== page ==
Kitchen Mysteries is a weekly exploration of oddities surrounding cooking and food. They could be recipes that fail when they shouldn’t, conflicting advice from different sources, or just plain weirdness. If it happens in a kitchen, and you’re not sure why, send a tweet to The Food Geek to find out what’s happening.
Elizabeth asks via The Twitters:
Okay, okay, there’s more to write than that. I was able to fit just that reply in twitter with room to spare. I am terrible about memorization, and conversion factors are not high on my list of things to keep at hand. I happen to have that one memorized, and I can usually work out the whole half -cup to gallon chain of doublin g, but by and large, I don’t keep that info on the top of my head.
I wrote for my own blog a while back about using google as a handy conversion tool, and it definitely still is. Go to google, type teaspoons in 4 tablespoons or liters in 50 hogsheads and you’ll generally get a numeric answer lickety split.
Of course, if you want to go a bit more in depth into measurements and comparisons, you might want to try WolframAlpha. This is a fancy and well-hyped website designed to… well… answer computable questions. It has not only the ability to do calculations, but it also has access to a huge amount of data about food and the world in general.
So, yes, you can start with teaspoons in a tablespoon, and it will start by telling you the answer, then give you all sorts of other related information like, well, take a look:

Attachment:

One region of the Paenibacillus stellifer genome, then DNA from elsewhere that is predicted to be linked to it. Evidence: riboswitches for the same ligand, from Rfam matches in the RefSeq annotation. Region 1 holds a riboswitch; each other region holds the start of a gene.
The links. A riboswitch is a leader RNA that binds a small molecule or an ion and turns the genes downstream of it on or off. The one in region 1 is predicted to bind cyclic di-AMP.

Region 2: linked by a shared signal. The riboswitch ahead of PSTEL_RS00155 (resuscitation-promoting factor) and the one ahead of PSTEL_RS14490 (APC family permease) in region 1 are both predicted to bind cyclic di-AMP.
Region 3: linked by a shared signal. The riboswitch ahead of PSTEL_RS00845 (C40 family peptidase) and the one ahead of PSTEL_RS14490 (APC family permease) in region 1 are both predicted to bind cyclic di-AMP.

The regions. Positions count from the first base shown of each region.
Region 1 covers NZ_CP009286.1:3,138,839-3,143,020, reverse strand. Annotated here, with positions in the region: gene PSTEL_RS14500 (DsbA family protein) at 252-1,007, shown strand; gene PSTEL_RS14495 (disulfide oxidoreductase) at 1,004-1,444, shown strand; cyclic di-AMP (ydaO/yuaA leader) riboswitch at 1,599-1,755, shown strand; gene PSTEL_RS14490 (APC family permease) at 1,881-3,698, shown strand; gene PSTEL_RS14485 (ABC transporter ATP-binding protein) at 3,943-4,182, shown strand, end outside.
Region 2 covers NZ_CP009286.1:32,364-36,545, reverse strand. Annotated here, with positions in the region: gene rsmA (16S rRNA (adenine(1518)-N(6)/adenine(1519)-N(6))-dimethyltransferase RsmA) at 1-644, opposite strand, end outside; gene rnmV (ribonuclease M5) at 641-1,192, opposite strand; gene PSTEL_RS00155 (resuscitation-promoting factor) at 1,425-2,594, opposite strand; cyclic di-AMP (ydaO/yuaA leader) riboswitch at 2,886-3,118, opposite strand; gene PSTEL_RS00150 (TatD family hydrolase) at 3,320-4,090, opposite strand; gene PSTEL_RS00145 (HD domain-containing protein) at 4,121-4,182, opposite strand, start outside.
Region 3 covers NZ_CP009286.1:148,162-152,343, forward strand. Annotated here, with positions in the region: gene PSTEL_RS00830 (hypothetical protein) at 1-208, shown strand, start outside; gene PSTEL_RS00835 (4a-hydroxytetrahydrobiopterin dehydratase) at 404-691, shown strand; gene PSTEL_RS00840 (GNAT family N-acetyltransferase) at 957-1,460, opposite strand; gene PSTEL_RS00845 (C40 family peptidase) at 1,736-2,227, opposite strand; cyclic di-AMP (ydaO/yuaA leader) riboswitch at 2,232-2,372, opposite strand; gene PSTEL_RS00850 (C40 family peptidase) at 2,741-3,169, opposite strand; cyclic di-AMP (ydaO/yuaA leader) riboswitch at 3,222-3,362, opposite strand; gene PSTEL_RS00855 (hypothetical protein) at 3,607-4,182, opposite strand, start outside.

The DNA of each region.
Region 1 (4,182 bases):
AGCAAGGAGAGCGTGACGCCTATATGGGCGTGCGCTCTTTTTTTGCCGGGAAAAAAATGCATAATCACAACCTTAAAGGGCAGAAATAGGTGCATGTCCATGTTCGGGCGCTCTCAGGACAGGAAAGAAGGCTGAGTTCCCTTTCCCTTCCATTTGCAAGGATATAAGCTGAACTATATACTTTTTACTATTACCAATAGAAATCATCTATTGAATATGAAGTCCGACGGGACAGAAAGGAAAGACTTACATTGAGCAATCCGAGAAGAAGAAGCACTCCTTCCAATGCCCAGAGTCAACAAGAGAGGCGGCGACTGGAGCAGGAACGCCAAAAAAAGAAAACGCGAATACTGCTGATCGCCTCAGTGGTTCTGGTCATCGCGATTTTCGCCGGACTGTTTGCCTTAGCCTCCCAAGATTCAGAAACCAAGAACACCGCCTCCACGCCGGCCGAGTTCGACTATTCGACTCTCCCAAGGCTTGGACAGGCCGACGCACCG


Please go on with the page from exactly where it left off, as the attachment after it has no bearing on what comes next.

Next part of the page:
So, it gives you what you’re looking for and a bunch more. Not much necessarily terribly useful in that query, but it doesn’t really hurt to have it. But you can do a lot more with it, although sometimes you have to jump through hoops. For example, if you wanted to know how many teaspoons are in, say, the Atlantic ocean, you can’t quite put “teaspoons in the atlantic ocean,” although I expect at some point that will work. Instead you start with volume of Atlantic ocean and put it into teaspoons in 3.236×10^8 km^3 to get 6.565×10^22 tsp in the Atlantic ocean.
Really? Er, no. But you can find out that a 12 oz can of coke has about a cup of water in it, which is useful for baking substitutions. Or you can find whatever sorts of nutritional information you want, in case you want to know that a banana has roughly the same amount of fiber as 50g of whole wheat bread.
There are times when I don’t necessarily have access to the internet, and these are either dark, dark times or times when I’ve sequestered myself away from the world. And even for day-to-day work, I tend to rely on my phone for conversions. There are several programs that you can use, but I lean mostly on one called Convert. Here are a few sample screen shots showing temperature, volume, and weight conversions.
Those are the tools that tend to get me through the day when I need to figure out how many x are in a y. One day it might serve me well to memorize more, but I’ve never been a fan of memorizing something that’s really easy to look up, and these things are really easy to look up.